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9 Habits that Accelerate the Efficiency of Successful Entrepreneurs

9 Habits that Accelerate the Efficiency of Successful Entrepreneurs

Innovative ideas are born every minute. With such intense competition, entrepreneurs who want their business to succeed must develop highly efficient habits and skills that also allow for personal growth.

Successful entrepreneurs like Steve Jobs, Mark Zuckerberg, and Sir Richard Branson all have one thing in common: they were known to have developed certain habits and unique approaches that made their businesses remarkably successful. By taking a closer look at each of the following habits, you can learn from the best and see how the habits of other successful entrepreneurs might apply to the type of entrepreneur you want to be.

1. Automating and delegating low-impact tasks

Spotting repetitive tasks in order to automate and delegate them allows successful entrepreneurs to focus on the high-level and impactful activities that no one else can do instead. For example, tech entrepreneurs Mark Zuckerberg and Steve Jobs are notorious for wearing the same clothes to work every day in order to eliminate time spent deciding what to wear. Instead, they could free up that time to focus on high value tasks.

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2. Not taking ‘no’ for an answer

Assertiveness plays a central role when it comes to developing ideas and creating a vision for your company. Usually, it’s only those who do not give up easily who end up closing the deal. They are the ones who look at every possible option and create opportunities where there haven’t been any before. Elon Musk, known for PayPal and Tesla Motors, is known for such grit by trying one venture after another.

3. Rugged tenacity

Known to have perfectionist tendencies, highly successful entrepreneurs aren’t afraid to make drastic adjustments to keep the business going. Yahoo’s CEO, Marissa Mayer set up a nursery in her office to shorten her maternity leave and get back to important tasks at hand. This is not to say her child was not important but that her time management was essential.

4. Constantly looking to solve customer problems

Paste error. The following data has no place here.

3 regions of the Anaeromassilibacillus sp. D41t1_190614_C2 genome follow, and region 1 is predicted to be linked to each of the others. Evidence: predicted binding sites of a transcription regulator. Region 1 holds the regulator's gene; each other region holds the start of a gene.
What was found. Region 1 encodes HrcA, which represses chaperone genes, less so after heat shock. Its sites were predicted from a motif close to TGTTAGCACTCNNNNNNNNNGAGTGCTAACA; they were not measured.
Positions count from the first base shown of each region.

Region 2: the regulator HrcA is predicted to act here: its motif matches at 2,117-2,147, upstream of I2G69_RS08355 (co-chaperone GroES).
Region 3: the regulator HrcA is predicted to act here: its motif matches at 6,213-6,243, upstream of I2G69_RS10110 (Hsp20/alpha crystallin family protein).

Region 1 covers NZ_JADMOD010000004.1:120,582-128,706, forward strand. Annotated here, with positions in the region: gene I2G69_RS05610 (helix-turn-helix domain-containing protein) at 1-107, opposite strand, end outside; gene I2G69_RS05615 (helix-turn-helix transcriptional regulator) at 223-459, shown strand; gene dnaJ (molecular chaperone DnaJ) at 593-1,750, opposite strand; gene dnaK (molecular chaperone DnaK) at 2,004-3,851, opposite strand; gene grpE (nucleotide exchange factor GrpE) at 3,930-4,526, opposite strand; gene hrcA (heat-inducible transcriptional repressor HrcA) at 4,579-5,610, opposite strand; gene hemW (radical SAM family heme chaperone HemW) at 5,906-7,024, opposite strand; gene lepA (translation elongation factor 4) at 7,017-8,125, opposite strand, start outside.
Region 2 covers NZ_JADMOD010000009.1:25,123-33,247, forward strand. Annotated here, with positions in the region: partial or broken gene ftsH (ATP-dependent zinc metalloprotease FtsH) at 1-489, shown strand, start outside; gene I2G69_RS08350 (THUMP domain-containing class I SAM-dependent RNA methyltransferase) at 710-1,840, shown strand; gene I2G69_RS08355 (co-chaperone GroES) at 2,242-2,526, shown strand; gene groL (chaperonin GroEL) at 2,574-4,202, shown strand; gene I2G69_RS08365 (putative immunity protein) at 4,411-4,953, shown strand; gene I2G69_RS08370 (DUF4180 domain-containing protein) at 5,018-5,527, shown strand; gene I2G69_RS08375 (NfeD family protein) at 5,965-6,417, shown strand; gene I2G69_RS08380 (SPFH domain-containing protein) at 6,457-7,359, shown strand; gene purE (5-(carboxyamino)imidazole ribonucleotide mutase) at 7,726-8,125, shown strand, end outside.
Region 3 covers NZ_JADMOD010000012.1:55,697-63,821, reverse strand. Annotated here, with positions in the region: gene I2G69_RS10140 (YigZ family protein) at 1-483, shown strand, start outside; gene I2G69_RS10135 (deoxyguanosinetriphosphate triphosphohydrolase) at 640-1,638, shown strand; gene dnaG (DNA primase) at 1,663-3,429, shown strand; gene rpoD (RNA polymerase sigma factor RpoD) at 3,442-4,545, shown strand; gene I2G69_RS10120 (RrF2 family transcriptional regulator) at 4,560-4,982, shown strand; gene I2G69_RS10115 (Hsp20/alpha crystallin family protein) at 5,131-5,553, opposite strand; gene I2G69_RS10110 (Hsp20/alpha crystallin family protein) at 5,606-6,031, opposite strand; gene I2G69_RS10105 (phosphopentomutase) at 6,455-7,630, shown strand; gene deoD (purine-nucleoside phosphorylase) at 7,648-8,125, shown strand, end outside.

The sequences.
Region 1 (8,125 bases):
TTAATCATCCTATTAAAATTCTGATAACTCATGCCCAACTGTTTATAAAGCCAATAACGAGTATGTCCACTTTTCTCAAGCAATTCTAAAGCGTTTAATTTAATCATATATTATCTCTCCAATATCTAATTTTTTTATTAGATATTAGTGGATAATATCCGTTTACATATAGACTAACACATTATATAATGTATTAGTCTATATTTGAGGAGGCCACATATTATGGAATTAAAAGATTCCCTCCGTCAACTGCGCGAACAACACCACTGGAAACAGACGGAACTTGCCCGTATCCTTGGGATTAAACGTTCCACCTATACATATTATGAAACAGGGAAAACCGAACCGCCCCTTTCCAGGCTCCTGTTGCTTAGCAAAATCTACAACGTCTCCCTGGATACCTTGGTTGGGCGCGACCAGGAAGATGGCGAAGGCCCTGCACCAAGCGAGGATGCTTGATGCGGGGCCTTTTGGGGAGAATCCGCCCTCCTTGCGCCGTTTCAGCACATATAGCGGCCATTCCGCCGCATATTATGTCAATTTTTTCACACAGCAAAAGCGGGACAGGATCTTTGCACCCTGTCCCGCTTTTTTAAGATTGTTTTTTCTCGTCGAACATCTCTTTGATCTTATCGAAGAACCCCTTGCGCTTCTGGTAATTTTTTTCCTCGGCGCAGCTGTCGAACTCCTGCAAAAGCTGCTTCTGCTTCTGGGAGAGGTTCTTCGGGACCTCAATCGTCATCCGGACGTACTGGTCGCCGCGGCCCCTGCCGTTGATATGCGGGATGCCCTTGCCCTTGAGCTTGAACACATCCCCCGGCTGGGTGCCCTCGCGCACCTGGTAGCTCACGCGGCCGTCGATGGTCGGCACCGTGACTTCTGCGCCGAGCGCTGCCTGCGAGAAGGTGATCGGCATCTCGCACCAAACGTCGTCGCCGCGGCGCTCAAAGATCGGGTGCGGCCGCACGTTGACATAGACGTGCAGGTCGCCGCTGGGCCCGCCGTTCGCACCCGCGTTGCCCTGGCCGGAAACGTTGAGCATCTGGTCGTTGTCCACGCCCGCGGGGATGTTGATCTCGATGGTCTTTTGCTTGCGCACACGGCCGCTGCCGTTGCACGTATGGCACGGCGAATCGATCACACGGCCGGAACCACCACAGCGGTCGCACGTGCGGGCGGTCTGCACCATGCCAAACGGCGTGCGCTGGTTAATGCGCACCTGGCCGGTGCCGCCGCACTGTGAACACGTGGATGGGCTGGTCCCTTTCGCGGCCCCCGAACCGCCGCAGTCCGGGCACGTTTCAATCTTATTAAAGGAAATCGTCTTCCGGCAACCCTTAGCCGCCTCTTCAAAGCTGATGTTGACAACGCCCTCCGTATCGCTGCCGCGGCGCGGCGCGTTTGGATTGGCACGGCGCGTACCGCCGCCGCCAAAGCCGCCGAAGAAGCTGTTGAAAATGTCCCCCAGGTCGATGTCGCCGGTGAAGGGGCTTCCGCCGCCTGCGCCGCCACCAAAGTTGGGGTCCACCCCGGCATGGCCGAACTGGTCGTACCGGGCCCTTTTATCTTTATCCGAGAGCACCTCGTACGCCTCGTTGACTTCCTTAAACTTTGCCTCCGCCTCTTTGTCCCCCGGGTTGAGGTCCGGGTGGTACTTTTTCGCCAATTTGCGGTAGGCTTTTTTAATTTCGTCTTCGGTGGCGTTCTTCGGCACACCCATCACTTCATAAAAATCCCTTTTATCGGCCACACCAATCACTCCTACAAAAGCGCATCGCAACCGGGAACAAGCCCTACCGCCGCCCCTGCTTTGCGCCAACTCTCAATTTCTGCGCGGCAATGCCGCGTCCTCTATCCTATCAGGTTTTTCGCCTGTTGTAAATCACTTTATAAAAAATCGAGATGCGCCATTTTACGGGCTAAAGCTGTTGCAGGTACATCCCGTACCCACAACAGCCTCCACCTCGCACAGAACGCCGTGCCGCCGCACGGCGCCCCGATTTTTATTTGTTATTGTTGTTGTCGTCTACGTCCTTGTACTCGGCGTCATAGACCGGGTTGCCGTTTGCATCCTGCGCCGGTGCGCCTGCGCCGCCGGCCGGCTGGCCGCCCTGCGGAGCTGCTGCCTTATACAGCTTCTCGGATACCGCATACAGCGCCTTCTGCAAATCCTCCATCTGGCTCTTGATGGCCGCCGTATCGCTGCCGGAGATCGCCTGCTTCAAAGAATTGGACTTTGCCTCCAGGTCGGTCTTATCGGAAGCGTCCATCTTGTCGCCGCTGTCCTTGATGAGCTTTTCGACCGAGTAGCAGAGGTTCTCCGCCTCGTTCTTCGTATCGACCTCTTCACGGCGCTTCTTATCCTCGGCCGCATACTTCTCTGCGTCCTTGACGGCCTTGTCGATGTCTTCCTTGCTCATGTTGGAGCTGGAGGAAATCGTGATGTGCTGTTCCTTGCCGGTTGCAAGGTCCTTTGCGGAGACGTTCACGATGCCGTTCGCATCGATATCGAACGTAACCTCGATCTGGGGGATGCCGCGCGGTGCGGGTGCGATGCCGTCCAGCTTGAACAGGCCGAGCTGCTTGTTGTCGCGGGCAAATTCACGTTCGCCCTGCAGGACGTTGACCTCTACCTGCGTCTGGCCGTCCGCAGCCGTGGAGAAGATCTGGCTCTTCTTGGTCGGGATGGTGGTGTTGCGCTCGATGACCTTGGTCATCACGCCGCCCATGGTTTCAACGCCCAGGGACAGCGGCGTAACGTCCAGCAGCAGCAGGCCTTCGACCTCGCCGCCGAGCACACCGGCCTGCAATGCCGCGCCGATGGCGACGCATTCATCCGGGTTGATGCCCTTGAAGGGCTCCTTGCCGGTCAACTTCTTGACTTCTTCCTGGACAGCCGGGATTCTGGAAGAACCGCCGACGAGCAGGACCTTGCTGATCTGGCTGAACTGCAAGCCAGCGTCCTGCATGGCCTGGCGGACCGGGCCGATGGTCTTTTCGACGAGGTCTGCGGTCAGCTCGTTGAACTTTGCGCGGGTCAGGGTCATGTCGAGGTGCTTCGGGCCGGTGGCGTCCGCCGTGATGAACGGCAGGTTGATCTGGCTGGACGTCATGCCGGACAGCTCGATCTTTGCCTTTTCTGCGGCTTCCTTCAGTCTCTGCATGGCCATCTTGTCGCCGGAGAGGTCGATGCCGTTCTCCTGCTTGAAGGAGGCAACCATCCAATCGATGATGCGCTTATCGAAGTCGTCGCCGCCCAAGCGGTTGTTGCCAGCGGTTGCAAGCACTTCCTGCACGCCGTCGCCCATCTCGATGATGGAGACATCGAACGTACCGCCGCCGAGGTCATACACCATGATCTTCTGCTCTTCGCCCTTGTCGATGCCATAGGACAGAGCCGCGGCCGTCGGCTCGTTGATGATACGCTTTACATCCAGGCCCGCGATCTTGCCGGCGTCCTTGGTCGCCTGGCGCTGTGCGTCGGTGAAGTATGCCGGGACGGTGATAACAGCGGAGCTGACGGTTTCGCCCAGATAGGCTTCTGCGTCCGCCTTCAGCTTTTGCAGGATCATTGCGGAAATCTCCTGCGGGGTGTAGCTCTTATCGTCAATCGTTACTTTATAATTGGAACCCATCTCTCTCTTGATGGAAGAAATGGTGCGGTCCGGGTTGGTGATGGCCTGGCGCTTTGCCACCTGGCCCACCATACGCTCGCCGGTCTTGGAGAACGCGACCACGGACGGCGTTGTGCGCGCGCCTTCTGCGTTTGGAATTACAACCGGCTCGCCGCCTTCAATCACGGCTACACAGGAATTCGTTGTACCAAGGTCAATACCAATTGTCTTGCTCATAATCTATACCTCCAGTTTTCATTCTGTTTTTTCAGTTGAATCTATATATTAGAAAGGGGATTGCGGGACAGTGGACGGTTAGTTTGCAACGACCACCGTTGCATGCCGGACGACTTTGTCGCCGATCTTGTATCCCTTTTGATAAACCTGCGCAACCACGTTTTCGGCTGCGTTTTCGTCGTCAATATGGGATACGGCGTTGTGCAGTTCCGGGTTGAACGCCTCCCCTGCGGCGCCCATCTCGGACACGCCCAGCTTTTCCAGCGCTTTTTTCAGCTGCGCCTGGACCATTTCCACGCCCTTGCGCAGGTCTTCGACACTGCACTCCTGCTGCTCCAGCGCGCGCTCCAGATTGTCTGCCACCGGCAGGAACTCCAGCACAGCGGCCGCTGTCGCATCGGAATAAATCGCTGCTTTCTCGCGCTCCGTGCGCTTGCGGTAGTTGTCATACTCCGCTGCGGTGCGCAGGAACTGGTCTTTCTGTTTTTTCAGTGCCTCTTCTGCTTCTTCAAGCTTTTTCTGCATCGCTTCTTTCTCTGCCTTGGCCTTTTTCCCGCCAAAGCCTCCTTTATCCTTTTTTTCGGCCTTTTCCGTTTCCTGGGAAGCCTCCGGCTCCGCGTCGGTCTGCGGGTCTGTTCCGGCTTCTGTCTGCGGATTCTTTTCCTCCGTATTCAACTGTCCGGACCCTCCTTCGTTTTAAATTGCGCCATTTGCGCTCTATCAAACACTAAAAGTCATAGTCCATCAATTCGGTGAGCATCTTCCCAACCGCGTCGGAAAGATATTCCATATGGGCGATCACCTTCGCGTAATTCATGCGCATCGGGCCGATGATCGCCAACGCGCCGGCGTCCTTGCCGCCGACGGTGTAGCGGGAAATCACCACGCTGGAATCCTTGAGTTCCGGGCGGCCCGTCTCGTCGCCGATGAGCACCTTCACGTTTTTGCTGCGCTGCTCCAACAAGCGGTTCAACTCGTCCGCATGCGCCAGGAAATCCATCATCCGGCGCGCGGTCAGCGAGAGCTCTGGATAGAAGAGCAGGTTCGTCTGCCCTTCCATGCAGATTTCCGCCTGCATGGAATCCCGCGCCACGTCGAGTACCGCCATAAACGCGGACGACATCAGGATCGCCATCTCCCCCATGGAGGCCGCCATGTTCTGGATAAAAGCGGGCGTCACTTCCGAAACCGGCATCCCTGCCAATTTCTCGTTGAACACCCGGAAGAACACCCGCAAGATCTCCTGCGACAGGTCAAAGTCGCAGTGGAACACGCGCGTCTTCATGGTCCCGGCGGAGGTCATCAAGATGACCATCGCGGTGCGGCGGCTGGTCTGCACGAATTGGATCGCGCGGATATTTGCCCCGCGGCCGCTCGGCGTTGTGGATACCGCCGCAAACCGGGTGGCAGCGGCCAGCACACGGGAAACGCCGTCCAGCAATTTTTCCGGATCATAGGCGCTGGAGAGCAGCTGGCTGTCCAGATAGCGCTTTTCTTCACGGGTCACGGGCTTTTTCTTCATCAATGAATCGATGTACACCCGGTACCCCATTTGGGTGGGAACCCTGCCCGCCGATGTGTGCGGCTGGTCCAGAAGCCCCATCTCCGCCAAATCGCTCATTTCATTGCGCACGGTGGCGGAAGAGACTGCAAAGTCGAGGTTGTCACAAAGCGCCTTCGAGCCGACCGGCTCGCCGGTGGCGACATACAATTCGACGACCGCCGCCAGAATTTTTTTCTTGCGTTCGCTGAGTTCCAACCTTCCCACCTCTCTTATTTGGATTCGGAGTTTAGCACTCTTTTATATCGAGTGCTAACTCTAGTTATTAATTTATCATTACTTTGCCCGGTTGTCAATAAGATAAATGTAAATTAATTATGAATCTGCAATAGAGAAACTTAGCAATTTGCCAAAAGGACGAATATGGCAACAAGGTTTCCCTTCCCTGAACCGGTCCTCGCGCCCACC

Consumers develop trust in companies that understand their pains. A successful business constantly innovates in order to offer new solutions that go along with the needs of their target market. One of Twitter’s founders, Evan Williams, strongly exhibits this customer-centric approach, which is reflected in the rapid growth of his other company, writing platform, Medium.

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5. Willingness to fail

Entrepreneurs who are willing to learn from their defeat are also likely to succeed in their next ventures. Payal Kadakia, founder of Classpass, imbibes such a mentality. Upon recognizing that her previous business ideas were not going anywhere, she decided to make a shift, create better business strategies, and start a new venture. A great way to think of this is to ask yourself, “Would I invest in my business in its current state?” If your answer is “no”, it’s time to address failure as an option.

6. Strong knowledge of the business

Most entrepreneurs who don’t have industry-specific skills and experience usually struggle when faced with challenging situations they are not accustomed to. However, those who have dedicated their lives to building their business know the ins=and-outs of its operations. Having valuable first-hand experience is crucial to the company’s success.

7. Transparency

Both employees and consumers trust entrepreneurs who have an open-door policy. Sir Richard Branson of Virgin Group exemplifies this habit by regularly blogging and sharing highlights about the company on the corporate blog. As an added bonus, his writing also improves the company’s visibility in the process.

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8. Cultivating a positive working environment

With a globally distributed team, Taso Du Val, CEO of Toptal, practices the habit of empowering his employees to make excellent decisions that spur company growth. Allow employees to take ownership in the business by actively communicating your company’s goals with the entire organization. This helps them feel a sense of ownership toward the organization.

9. Staying true to the company culture

Successful entrepreneurs use their differences as an advantage. They do not follow what others are already doing. Instead, they set their own standards and develop unique strategies that speak to the kind of company they have.

While anyone could come up with innovative ideas anytime, only those with the right attitude and highly efficient habits end up succeeding. If you want to accelerate the success of your business, you better start developing habits that will lead to the most impact.

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Featured photo credit: Jarle Naustvik via flic.kr

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Jonha Revesencio

Jonha Revesencio is a Business Strategist with years of experience developing digital media strategies.

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Last Updated on July 8, 2020

How to Prevent Decision Fatigue From Clouding Your Judgement

How to Prevent Decision Fatigue From Clouding Your Judgement

What is decision fatigue? Let me explain this with an example:

When determining a court ruling, there are many factors that contribute to their final verdict. You probably assume that the judge’s decision is influenced solely by the nature of the crime committed or the particular laws that were broken. While this is completely valid, there is an even greater influential factor that dictates the judge’s decision: the time of day.

In 2012, a research team from Columbia University[1] examined 1,112 court rulings set in place by a Parole Board Judge over a 10 month period. The judge would have to determine whether the individuals in question would be released from prison on parole, or a change in the parole terms.